The answer to your question will only be as detailed and specific as the question is detailed and specific. Good questions also include a sketch or a photo that illustrates your issue. (:< D)
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post #3 of 10 Old 07-03-2018, 09:07 PM
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Looking at your 3rd picture it appears the faceframe of the cabinet was originally doweled to the shelving. The frame has now pulled away from the shelving exposing the dowels. This gap will need to be closed tighter a slight gap less than 1/8 can be caulked prior to painting.
If the back of the cabinet can be removed I think you can use clamps to pull the faceframe tight.
Replace the back after youve repainted.

If you don't have time to do it right the first time, when will you have time to do it over?
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post #4 of 10 Old 07-04-2018, 01:08 AM Thread Starter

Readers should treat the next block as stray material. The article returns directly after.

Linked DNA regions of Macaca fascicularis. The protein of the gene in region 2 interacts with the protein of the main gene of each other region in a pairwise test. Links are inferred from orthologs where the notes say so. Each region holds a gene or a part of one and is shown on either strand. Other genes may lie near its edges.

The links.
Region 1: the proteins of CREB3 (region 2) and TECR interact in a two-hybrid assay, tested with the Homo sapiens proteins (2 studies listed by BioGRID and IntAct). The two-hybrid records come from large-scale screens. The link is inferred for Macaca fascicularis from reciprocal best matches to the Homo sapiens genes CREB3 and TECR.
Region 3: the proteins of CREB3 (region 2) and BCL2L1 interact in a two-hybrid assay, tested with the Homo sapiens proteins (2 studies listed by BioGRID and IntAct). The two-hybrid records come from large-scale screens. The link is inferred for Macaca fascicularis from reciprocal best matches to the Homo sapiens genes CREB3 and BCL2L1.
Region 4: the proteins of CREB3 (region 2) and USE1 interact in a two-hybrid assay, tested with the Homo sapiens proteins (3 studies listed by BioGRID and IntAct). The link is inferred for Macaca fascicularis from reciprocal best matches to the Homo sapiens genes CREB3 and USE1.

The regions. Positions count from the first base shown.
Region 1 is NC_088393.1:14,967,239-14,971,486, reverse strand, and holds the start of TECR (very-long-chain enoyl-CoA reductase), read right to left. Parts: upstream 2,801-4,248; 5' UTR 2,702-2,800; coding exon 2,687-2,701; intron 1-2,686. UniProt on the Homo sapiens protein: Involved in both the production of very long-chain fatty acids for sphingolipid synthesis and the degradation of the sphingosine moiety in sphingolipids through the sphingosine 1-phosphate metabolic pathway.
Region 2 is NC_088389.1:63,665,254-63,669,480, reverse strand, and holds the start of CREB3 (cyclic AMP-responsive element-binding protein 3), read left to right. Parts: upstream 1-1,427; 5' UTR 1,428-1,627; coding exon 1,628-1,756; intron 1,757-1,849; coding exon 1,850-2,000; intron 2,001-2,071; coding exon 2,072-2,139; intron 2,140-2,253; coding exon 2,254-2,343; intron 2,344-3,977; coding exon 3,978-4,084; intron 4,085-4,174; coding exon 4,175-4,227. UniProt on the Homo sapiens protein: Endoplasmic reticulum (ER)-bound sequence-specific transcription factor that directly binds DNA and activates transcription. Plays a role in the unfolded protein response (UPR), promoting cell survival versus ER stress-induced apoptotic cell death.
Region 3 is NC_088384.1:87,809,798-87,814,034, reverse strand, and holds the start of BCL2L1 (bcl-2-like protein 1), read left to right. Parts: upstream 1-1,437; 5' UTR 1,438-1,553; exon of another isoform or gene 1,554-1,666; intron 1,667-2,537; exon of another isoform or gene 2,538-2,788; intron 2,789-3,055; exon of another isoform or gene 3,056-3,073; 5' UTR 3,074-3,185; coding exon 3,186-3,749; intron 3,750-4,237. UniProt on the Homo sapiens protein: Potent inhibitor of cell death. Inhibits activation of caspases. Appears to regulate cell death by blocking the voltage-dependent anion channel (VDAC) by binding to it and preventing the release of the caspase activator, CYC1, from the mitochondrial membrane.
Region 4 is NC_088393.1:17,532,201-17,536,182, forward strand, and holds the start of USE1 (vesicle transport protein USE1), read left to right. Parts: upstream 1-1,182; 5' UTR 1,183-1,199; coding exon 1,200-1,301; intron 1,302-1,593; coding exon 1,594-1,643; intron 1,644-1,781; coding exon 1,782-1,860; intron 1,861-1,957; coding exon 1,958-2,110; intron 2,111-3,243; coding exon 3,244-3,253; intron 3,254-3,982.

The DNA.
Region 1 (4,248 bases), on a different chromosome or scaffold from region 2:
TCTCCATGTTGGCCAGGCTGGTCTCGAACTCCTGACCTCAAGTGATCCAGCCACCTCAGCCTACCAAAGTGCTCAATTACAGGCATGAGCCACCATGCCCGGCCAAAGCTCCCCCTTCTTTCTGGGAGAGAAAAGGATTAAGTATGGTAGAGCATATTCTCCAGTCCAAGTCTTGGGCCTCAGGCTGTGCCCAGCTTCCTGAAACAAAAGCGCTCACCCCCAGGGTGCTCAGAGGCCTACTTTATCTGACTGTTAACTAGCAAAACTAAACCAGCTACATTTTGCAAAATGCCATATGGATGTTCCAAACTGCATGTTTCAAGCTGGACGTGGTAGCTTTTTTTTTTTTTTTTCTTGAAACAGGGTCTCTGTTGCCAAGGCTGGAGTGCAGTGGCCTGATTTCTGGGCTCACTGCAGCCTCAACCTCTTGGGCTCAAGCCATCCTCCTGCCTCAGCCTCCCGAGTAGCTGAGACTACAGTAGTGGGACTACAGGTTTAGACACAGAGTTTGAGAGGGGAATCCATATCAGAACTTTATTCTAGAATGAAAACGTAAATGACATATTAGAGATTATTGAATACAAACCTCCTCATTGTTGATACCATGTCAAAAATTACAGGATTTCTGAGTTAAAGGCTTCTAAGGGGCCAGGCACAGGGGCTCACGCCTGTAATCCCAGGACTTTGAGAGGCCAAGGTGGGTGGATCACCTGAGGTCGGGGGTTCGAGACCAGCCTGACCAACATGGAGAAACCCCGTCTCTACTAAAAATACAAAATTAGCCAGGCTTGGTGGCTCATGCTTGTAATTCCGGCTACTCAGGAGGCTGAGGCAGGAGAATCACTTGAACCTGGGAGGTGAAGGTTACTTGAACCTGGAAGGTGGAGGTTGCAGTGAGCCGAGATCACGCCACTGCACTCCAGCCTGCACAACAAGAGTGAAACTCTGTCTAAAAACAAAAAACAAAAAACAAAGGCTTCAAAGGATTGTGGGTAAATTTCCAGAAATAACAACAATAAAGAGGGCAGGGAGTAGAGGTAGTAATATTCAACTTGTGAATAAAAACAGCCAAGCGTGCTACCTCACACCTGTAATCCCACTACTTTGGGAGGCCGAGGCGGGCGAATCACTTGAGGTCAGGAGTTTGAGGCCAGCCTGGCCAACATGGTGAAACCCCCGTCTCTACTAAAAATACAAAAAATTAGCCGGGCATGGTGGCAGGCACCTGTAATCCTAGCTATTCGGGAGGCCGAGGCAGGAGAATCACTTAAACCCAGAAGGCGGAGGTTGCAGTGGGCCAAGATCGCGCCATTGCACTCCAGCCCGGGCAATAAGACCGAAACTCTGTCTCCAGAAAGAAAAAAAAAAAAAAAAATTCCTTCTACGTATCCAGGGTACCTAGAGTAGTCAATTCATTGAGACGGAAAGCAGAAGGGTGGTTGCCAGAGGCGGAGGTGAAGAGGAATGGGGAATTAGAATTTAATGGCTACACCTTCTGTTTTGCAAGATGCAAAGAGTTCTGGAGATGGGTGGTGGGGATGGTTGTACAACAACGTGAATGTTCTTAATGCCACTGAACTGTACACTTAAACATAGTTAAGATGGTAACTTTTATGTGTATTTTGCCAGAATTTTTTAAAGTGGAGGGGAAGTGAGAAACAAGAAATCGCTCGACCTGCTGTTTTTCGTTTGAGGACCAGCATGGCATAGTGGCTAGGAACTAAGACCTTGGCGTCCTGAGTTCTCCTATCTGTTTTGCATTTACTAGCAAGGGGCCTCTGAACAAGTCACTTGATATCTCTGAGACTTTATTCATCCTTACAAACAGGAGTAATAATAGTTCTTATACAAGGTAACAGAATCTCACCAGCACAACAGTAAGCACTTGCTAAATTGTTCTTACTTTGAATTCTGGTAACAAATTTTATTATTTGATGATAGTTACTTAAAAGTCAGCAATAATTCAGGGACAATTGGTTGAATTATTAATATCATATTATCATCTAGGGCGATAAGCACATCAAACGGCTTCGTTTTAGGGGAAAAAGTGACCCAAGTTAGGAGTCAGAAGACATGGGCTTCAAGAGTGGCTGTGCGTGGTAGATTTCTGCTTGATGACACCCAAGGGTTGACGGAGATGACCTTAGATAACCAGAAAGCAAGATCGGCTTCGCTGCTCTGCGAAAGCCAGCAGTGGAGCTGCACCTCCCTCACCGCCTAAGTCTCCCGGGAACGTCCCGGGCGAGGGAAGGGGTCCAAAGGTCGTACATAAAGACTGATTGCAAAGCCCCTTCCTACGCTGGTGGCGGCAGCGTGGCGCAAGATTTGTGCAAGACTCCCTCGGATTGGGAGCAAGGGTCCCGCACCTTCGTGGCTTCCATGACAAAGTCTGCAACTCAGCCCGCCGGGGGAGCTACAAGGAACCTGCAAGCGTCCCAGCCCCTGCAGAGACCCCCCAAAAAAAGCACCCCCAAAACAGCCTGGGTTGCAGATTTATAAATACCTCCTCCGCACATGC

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I don't think there's any dowels anywhere.
The only fastening I see is nails.

There's no sliding that's going to take place on these shelves, no matter the direction. some of the shelving is about 10' long and it's all held together by .... who knows what? I'm fortunate the thing is integrally together ... pressing my luck by disassembling this any further would be madness (not that it's not already madness).

Everything was stripped down to the wood. It now has a coat of alkyd primer.

There is no cabinet 'back' either ... that's a plaster wall from the 1920s. As stated in the opening, this is built-in cabinetry.
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post #5 of 10 Old 07-04-2018, 01:42 AM
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Could you cover the plaster with some thin wood paneling (1/4" or so) and create a cabinet back? That would fill some of the gap without taking up much of the limited cabinet space you have. Just a thought

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post #6 of 10 Old 07-04-2018, 06:50 AM
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Where in the house are these shelves?

Bondo may be a good material for a gap filler.

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post #7 of 10 Old 07-04-2018, 07:41 AM